Tuesday, August 03, 2021

San Antonio pipes in water from 150 miles away. Does anyone else pay for it?

See San Antonio built a pipeline to rural Central Texas to increase its water supply. Now local landowners say their wells are running dry. by Erin Douglas of The Texas Tribune. 

It's called the Vista Ridge pipeline. It pumps water to San Antonio from other aquifers. It seems that it lowers those water levels, making it harder for residents in those areas to pump water. They have to lower their pumps or dig deeper wells, which is costly. In some cases they are compensated. In others they are not.


"The pipeline helped conserve the sensitive Edwards Aquifer, upon which San Antonio has historically depended for water.

But less than a year after the pipeline began to suck water from a different aquifer in Central Texas for delivery to 1.8 million people, some residents in that rural area turned on their taps only to be greeted by air."

"some rural landowners see the water export project in Central Texas not as a prudent response to climate change but as the perfect example of how unchecked urban expansion is encroaching on their lives. Pitting cities against rural dwellers and economic growth against environmental conservation, the Vista Ridge project, some experts said, is a preview of the water wars that will grow worse across Texas in coming decades. The fastest-growing use of water in Texas is no longer agriculture, but municipal, according to the state’s water plan, and municipal needs are projected to outstrip irrigation by 2060."

Texas has "a patchwork of water laws that essentially allows anyone who owns or leases enough land — and the water below — to pump water, regardless of whether it affects neighboring properties for miles around. And because political boundaries don’t follow the natural underground water flows and formations, local regulations on pumping don’t necessarily protect everyone whose water wells are affected."

"Since April 2020, when the project came online, groundwater levels in the area near Vista Ridge wells have plummeted"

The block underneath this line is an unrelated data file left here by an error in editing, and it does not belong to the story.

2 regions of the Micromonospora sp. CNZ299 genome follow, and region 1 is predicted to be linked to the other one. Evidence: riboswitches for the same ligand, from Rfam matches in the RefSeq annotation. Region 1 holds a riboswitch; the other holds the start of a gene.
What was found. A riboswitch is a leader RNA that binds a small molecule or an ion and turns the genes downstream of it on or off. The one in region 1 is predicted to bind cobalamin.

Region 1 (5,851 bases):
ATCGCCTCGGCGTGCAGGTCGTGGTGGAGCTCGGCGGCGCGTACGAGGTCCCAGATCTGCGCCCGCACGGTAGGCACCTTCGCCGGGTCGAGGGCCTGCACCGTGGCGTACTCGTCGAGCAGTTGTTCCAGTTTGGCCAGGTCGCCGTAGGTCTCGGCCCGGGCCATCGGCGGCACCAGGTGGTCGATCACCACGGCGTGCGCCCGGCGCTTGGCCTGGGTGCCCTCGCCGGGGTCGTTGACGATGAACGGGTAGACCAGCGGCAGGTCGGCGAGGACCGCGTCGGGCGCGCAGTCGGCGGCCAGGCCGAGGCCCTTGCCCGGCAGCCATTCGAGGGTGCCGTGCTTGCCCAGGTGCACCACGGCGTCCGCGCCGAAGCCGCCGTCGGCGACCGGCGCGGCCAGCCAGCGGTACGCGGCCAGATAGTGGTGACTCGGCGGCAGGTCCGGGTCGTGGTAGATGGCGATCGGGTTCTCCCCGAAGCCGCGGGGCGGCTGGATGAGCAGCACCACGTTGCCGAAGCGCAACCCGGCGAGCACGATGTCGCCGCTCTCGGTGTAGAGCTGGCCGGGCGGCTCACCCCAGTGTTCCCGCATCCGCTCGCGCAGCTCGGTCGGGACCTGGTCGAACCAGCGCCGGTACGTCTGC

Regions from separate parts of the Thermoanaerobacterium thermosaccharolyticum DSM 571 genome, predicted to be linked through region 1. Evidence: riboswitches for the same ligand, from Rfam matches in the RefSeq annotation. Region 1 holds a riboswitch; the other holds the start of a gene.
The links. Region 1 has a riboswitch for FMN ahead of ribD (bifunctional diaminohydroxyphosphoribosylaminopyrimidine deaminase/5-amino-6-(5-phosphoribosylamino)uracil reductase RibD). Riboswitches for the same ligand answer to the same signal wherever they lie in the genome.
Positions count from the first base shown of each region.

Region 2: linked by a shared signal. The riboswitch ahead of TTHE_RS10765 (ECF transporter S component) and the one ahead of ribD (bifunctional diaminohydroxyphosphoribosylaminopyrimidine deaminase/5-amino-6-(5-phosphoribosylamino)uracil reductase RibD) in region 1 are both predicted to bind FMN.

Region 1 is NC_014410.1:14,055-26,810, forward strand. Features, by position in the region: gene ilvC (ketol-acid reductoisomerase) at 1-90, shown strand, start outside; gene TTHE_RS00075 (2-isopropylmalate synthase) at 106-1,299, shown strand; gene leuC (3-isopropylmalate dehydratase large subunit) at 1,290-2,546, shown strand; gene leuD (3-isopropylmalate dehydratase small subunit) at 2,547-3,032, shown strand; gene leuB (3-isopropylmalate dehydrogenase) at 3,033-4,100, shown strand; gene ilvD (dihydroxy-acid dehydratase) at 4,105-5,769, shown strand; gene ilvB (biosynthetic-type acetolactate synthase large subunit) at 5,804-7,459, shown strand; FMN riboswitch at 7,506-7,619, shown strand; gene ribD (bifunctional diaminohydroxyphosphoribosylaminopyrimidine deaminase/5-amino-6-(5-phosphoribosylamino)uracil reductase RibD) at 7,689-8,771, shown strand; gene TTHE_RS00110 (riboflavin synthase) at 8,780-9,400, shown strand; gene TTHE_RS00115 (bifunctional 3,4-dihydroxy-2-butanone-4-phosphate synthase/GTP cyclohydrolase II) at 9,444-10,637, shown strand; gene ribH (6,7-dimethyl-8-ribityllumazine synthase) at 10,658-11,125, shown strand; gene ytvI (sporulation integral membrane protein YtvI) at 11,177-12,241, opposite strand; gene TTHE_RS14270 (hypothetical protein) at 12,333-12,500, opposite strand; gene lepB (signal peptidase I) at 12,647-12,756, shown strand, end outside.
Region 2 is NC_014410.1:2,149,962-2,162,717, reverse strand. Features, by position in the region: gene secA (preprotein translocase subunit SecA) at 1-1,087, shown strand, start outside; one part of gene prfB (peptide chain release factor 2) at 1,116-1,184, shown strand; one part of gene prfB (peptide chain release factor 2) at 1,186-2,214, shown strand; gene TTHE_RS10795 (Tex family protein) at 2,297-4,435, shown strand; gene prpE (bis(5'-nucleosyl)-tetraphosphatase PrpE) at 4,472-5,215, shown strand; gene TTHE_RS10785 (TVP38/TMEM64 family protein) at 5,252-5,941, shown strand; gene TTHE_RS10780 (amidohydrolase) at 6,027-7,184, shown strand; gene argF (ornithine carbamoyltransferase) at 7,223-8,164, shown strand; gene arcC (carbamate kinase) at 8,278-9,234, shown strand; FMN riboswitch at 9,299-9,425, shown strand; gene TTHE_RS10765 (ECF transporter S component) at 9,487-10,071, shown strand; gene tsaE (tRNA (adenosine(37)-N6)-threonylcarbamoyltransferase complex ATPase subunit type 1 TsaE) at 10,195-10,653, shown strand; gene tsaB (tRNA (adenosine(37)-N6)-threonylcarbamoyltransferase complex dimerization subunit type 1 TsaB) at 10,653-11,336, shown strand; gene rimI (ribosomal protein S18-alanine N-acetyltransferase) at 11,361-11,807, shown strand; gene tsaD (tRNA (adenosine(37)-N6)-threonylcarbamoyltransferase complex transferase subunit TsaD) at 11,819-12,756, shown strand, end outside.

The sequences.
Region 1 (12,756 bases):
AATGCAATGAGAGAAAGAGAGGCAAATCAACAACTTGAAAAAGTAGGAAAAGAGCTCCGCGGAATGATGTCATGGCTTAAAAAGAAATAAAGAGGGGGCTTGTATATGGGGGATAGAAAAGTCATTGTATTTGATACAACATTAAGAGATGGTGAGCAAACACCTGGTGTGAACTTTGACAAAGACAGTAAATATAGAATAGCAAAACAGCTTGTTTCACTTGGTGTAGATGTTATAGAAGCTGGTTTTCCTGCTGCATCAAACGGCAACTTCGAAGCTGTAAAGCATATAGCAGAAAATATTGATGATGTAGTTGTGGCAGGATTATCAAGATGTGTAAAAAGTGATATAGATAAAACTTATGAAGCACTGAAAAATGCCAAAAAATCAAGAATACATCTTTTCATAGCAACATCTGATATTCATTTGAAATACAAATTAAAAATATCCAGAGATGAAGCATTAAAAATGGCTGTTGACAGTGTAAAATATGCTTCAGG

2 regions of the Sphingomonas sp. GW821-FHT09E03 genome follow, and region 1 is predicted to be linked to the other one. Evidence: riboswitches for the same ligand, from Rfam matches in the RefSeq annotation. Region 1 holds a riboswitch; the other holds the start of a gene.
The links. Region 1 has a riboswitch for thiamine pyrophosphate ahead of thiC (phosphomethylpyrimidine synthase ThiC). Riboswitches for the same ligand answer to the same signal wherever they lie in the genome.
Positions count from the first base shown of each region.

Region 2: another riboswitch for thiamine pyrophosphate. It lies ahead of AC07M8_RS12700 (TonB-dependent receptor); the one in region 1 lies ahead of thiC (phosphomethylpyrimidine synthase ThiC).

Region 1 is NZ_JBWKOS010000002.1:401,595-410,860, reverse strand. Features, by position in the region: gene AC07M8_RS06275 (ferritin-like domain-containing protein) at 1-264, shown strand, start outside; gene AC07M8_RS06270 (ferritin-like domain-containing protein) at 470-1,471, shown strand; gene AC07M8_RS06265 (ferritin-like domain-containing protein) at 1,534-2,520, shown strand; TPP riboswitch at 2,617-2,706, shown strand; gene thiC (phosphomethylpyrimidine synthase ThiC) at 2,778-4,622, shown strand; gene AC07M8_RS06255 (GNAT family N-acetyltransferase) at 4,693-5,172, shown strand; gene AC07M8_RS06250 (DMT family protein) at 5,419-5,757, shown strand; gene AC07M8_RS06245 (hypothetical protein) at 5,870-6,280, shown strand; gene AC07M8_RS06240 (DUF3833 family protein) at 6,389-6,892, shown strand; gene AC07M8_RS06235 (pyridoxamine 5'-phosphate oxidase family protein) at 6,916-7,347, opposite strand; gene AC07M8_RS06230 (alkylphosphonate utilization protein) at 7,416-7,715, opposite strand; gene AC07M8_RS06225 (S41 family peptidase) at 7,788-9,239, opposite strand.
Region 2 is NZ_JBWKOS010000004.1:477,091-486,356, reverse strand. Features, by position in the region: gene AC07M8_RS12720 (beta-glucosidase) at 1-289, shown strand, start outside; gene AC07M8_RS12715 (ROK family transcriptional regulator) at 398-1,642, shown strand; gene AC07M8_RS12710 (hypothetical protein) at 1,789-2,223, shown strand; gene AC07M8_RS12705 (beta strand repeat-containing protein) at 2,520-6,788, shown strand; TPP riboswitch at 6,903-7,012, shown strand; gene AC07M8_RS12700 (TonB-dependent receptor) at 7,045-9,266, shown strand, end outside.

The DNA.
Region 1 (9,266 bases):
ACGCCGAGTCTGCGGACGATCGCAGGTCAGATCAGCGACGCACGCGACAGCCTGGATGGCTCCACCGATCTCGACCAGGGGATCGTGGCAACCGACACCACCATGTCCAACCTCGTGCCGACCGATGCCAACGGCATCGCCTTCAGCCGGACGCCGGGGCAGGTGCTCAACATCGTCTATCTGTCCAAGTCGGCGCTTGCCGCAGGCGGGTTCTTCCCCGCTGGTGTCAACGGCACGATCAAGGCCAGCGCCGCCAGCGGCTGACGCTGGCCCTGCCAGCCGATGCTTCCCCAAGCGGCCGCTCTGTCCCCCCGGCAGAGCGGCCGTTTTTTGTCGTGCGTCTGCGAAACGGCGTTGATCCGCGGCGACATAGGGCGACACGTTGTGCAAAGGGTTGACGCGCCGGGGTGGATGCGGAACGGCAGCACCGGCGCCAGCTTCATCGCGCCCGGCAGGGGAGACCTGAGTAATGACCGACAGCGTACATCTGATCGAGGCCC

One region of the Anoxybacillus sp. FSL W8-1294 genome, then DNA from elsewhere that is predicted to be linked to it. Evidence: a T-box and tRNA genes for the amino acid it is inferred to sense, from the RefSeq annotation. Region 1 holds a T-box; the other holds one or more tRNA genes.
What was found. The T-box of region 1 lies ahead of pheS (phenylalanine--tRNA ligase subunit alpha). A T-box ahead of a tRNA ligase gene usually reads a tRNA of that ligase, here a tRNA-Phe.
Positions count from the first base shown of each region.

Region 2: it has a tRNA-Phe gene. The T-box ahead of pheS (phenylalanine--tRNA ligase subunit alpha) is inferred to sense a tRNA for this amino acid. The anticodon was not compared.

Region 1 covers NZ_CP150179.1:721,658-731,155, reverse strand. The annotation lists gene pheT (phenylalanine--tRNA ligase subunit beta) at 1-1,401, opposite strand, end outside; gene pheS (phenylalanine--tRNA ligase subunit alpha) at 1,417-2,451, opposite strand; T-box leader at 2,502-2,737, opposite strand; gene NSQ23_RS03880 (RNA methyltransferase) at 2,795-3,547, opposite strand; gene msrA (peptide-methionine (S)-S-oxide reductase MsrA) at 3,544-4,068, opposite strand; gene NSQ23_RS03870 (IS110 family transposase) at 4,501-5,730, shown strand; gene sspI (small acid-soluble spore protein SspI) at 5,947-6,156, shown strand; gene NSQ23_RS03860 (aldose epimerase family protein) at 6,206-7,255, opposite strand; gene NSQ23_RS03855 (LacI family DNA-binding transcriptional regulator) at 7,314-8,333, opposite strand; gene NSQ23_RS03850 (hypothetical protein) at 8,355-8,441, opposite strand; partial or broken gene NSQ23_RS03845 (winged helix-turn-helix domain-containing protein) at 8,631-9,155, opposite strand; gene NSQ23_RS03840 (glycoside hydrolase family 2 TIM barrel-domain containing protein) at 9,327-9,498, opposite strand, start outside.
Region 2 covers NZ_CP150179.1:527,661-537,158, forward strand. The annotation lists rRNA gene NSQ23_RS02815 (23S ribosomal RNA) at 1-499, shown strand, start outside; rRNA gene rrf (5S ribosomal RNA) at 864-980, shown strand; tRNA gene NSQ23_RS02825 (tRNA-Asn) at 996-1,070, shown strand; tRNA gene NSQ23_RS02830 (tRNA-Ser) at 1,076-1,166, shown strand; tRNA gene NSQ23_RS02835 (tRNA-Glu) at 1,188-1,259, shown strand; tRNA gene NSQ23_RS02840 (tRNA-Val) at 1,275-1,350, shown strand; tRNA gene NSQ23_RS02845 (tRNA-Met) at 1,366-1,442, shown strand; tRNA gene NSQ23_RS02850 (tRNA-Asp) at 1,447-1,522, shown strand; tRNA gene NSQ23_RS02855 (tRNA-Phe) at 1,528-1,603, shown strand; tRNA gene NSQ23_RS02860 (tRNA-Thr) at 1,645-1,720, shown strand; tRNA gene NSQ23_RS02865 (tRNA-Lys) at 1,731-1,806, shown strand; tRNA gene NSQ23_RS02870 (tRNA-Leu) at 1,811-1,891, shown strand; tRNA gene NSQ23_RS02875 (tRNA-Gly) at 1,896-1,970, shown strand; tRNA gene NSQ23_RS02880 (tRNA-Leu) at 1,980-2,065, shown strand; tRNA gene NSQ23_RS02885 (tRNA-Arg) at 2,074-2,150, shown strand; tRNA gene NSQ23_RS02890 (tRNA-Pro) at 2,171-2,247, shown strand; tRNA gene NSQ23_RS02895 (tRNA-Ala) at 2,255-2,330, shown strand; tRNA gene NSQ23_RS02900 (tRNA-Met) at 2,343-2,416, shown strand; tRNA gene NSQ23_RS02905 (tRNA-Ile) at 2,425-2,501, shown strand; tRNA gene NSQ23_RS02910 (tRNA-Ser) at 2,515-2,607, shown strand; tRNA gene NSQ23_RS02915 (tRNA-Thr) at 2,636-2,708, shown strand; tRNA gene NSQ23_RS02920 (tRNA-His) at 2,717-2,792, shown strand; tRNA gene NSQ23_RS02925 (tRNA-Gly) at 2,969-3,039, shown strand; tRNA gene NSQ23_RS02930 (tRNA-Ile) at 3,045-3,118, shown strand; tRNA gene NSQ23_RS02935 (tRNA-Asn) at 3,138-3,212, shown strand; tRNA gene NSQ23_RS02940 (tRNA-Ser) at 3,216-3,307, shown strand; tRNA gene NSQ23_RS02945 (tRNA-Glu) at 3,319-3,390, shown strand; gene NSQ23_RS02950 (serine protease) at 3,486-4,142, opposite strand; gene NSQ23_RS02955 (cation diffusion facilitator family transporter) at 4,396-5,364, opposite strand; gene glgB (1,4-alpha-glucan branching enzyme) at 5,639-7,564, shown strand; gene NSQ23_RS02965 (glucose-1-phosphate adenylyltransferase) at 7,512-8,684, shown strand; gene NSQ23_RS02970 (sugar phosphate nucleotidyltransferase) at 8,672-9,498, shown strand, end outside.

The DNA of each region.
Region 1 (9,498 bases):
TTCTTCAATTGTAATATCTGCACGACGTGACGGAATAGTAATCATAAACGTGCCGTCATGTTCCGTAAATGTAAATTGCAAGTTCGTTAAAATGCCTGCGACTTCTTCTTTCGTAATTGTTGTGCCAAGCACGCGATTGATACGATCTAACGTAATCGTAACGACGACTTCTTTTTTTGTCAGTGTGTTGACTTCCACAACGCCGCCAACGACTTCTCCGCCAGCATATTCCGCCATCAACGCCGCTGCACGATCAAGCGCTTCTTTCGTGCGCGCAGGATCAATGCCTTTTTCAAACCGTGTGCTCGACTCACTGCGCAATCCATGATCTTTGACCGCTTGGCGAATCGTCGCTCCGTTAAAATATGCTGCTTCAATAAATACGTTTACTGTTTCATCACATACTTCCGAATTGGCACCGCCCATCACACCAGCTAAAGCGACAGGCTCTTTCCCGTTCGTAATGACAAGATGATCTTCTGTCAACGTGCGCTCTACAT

"the Vista Ridge project is permitted to pump nearly 56,000 acre-feet of water per year from the Carrizo and Simsboro formations. As the groundwater level retreats in their wells, residents have been forced to extend their pumps farther underground and upgrade to stronger equipment that can bring the water up from new depths. The work can cost hundreds to thousands of dollars, and there’s no guarantee they won’t have to drill deeper in the future."

"Leaders in San Antonio" say "“The economic generators of the U.S. are cities,” said Richard Perez, CEO of the San Antonio Chamber of Commerce. “Rural areas are still important,” he said, “but cities are what is driving the state and the country.”"

"Private water marketers worked over the course of a decade to put together thousands of water leases from rural landowners in the rolling and lush cattle ranch land of Burleson and Milam counties, about 50 miles east of Austin, to make the Vista Ridge project possible. The 18 water wells tap the Carrizo and Simsboro formations of the Carrizo-Wilcox Aquifer, which underlies a long, narrow swath of the state from its southwest border to East Texas. Now operated by EPCOR, a Canadian utility company, the wells connect to the pipeline that runs southwest to a water station in Bexar County.

In the Post Oak Savannah Groundwater Conservation District, which includes Milam and Burleson counties, more than a third of its water pumped from the Carrizo and almost three fourths of its pumped water from the Simsboro is flowing to San Antonio, according to data from the district. There, the imported water now fills about 20% of the city’s daily water needs.

Beginning last fall, dozens of landowners in Lee, Burleson and Milam counties — including some beyond the boundaries of the local groundwater district — began to notice problems with their wells as water dropped below the level their pumps could reach.